As Hotels Outpace Demand, Chicago Is Not The Tourist Destination Of Rahm's Dreams
By Stephen Gossett in News on Jan 4, 2017 5:42PM
Mayor Rahm Emanuel has long gone out of his way to tout Chicago’s blossoming tourism industry. But at the same time, local hotels are expanding faster than demand grows, and Chicago's tourist demographics are looking rather blinkered, perhaps undercutting the idea of just how robust such growth has been.
In 2017, the number of hotel rooms in Chicago will balloon to 44,000, with 3,000 new units set to hit the local hospitality market, Ted Mandingo, director of locally based industry consultant TR Mandingo & Co., told the Tribune last week. The occupancy rate is expected to fall from 76 percent in 2015 down to 72.5 percent in 2017, he said. (That figure is reportedly within the Top 10, but below cities like Miami and San Francisco.)
With violent crime making national headlines, Emanuel has of course lauded the city’s tourism bona fides as a counter-narrative—one that came equipped with a host of perks and press pushes. Last April, the mayor publicly touted the city’s 2015 travel numbers—which passed 50 million domestic tourists for the first time—and the industry’s job-growth potential. To push the trend along, he’s given tax breaks and sweetheart discount deals, such as the one offered to the NFL to stage their draft in Grant Park in 2015 and 2016, which saw the league pay rates millions below the market price.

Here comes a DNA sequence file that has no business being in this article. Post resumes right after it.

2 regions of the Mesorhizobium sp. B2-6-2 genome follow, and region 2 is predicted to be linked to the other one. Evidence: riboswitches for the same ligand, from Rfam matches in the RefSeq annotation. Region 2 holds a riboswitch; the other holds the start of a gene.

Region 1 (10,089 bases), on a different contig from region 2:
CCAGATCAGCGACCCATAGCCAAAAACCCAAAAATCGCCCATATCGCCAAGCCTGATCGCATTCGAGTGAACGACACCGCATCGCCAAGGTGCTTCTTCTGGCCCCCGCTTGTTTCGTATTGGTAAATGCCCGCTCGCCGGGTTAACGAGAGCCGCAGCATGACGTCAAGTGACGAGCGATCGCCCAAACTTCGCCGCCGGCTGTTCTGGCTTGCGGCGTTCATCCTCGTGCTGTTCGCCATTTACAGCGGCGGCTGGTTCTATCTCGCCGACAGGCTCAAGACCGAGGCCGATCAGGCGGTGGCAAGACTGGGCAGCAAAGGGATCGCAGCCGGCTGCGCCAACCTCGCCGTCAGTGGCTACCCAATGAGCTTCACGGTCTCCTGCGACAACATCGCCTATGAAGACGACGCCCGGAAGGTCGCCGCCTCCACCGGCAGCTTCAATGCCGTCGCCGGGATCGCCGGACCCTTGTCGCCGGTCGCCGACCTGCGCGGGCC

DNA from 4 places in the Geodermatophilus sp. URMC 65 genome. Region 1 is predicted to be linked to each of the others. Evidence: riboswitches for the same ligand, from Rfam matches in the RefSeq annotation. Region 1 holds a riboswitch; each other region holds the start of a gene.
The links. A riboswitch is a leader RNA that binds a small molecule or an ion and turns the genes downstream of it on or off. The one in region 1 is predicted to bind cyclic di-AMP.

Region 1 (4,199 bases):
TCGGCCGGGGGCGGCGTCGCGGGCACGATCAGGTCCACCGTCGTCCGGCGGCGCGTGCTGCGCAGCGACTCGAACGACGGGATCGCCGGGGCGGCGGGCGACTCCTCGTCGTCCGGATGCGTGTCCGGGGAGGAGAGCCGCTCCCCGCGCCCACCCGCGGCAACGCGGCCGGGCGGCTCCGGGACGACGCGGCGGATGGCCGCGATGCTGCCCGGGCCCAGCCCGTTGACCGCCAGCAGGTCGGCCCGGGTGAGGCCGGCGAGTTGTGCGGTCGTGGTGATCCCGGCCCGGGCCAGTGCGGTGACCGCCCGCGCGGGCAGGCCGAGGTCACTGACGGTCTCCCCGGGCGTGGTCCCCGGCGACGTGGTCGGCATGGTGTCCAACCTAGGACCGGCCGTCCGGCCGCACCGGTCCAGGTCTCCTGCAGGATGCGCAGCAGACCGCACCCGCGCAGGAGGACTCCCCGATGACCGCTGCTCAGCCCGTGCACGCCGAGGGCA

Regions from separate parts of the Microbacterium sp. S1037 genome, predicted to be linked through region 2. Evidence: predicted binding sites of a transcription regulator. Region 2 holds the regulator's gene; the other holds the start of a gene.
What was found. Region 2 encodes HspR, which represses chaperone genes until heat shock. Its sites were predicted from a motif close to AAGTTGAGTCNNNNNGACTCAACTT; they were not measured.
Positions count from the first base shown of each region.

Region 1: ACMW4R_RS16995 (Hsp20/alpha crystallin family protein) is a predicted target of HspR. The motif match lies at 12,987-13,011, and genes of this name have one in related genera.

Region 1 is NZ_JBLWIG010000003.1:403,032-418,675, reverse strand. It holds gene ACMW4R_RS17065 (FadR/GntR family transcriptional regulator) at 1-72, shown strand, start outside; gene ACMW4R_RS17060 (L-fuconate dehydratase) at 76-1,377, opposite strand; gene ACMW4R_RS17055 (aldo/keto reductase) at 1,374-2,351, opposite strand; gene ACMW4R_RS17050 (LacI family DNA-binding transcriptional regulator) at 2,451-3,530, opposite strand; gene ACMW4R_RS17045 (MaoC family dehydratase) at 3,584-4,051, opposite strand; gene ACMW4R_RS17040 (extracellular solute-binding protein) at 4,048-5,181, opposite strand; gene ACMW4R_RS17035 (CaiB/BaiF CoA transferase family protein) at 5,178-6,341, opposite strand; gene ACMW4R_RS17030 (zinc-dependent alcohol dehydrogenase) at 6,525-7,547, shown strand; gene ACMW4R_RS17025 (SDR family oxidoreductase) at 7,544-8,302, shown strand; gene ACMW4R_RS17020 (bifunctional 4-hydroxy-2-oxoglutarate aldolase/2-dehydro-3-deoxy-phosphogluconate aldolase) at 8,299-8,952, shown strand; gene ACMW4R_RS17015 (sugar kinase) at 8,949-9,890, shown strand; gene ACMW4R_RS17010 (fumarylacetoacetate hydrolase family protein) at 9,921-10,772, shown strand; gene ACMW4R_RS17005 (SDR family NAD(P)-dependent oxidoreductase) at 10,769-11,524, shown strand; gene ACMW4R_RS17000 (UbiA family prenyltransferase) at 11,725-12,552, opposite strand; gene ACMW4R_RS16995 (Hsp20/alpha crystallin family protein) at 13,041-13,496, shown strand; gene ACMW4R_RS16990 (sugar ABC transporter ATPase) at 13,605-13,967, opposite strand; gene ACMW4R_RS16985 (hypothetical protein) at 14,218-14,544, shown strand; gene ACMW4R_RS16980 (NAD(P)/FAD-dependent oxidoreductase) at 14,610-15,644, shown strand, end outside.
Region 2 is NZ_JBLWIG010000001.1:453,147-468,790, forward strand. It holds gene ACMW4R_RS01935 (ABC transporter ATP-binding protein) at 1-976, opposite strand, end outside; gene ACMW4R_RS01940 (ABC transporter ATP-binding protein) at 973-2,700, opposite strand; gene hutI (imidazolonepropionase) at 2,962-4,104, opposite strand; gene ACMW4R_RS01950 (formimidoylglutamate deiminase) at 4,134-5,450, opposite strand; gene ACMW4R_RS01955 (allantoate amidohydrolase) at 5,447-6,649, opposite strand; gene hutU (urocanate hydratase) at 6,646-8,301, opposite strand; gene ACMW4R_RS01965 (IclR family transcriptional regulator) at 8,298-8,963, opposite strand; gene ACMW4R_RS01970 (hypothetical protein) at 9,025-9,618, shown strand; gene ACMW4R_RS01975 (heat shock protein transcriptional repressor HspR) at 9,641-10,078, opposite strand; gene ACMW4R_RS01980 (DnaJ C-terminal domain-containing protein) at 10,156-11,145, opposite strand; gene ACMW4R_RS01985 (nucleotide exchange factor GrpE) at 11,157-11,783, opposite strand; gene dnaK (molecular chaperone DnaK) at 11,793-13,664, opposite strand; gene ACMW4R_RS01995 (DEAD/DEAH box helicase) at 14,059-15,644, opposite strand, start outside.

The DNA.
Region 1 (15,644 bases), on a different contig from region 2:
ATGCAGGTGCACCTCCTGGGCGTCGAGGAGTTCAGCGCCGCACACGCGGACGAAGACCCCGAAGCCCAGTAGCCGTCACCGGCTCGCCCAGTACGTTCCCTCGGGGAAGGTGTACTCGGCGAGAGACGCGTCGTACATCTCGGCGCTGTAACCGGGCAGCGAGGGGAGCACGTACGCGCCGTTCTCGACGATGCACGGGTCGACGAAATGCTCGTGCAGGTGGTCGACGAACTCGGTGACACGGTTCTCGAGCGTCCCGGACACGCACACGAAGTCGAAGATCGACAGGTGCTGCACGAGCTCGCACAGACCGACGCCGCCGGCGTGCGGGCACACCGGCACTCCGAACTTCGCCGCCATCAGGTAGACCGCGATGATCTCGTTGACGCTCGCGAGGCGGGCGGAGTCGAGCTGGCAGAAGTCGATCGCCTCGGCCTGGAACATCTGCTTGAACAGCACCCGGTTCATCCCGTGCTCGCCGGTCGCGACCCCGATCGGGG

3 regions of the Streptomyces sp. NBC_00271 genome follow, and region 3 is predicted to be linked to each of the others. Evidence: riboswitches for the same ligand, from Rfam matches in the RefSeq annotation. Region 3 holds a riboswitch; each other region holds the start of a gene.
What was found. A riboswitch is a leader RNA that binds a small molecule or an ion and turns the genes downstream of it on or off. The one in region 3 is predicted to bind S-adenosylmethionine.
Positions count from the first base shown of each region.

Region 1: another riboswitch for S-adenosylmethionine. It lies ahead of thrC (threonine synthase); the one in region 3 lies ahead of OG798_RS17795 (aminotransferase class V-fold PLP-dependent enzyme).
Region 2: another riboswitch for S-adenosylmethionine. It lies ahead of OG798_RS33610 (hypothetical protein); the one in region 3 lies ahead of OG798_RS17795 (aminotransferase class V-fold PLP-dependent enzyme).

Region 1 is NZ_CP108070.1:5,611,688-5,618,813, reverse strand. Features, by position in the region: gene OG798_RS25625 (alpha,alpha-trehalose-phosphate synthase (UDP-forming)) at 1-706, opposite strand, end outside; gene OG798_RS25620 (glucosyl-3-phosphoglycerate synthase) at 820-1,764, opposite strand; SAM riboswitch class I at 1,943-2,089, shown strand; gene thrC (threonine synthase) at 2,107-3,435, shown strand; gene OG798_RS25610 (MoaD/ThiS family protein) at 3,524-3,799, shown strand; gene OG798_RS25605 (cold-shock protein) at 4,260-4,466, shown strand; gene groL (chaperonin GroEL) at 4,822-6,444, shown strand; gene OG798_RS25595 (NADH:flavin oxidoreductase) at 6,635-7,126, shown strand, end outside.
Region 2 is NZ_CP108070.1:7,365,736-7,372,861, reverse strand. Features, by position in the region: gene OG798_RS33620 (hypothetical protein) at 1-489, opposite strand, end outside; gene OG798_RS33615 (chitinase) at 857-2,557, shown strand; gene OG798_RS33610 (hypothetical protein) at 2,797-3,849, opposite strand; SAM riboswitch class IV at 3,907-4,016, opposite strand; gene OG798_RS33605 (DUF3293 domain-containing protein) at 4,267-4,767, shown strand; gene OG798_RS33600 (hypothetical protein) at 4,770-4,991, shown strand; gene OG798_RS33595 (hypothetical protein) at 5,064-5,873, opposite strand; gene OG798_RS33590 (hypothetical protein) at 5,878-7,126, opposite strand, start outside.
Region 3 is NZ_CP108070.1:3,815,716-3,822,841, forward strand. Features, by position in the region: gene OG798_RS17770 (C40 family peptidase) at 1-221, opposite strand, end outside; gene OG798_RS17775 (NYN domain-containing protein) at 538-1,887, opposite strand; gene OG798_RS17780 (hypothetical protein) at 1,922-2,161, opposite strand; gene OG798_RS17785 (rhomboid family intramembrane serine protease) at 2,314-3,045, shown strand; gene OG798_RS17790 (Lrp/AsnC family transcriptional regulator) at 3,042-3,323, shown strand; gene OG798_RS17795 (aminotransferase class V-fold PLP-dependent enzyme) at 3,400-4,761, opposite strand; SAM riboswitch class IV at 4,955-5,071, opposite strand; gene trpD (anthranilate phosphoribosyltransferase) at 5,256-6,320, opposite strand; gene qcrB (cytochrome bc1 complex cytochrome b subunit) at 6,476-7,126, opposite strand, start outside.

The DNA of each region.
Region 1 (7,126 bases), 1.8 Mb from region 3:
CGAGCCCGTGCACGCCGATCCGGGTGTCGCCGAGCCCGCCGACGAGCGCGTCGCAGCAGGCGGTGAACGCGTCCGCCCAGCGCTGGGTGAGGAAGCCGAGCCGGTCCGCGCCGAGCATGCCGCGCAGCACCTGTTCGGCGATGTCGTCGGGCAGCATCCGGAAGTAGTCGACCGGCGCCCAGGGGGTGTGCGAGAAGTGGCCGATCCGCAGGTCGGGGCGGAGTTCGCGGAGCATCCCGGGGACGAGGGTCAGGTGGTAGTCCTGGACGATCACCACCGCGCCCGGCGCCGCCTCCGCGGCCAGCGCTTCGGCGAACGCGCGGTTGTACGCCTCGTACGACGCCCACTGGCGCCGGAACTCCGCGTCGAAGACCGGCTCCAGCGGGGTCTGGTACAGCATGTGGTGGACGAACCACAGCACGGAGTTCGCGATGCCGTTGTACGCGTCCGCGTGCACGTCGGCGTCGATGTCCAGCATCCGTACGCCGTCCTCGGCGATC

But whereas domestic visitors are making the trip here, that’s not so much the case with international travelers. Out of the 52 million visitors in 2015 that Rahm boosted, only 1.5 million were international travelers, David Whitaker, of Choose Chicago, told the Trib.
"There's no reason we shouldn't be welcoming 2 million, 3 million, 4 million, 5 million," he said.
Of course, the hotel industry remains in, to borrow a buzzword, disrupted flux. The home-share restrictions passed by the City Council last year were light enough to keep Airbnb smiling. And during the Cubs' playoff run, Airbnb hosts were smiling all the way to the bank. But the hotel gap, as it were, and the relative lack of internationalism among our guests seems to show that, despite the administration's rosy outlooks, Chicago still has a way to go to reach the stature our mayor desires.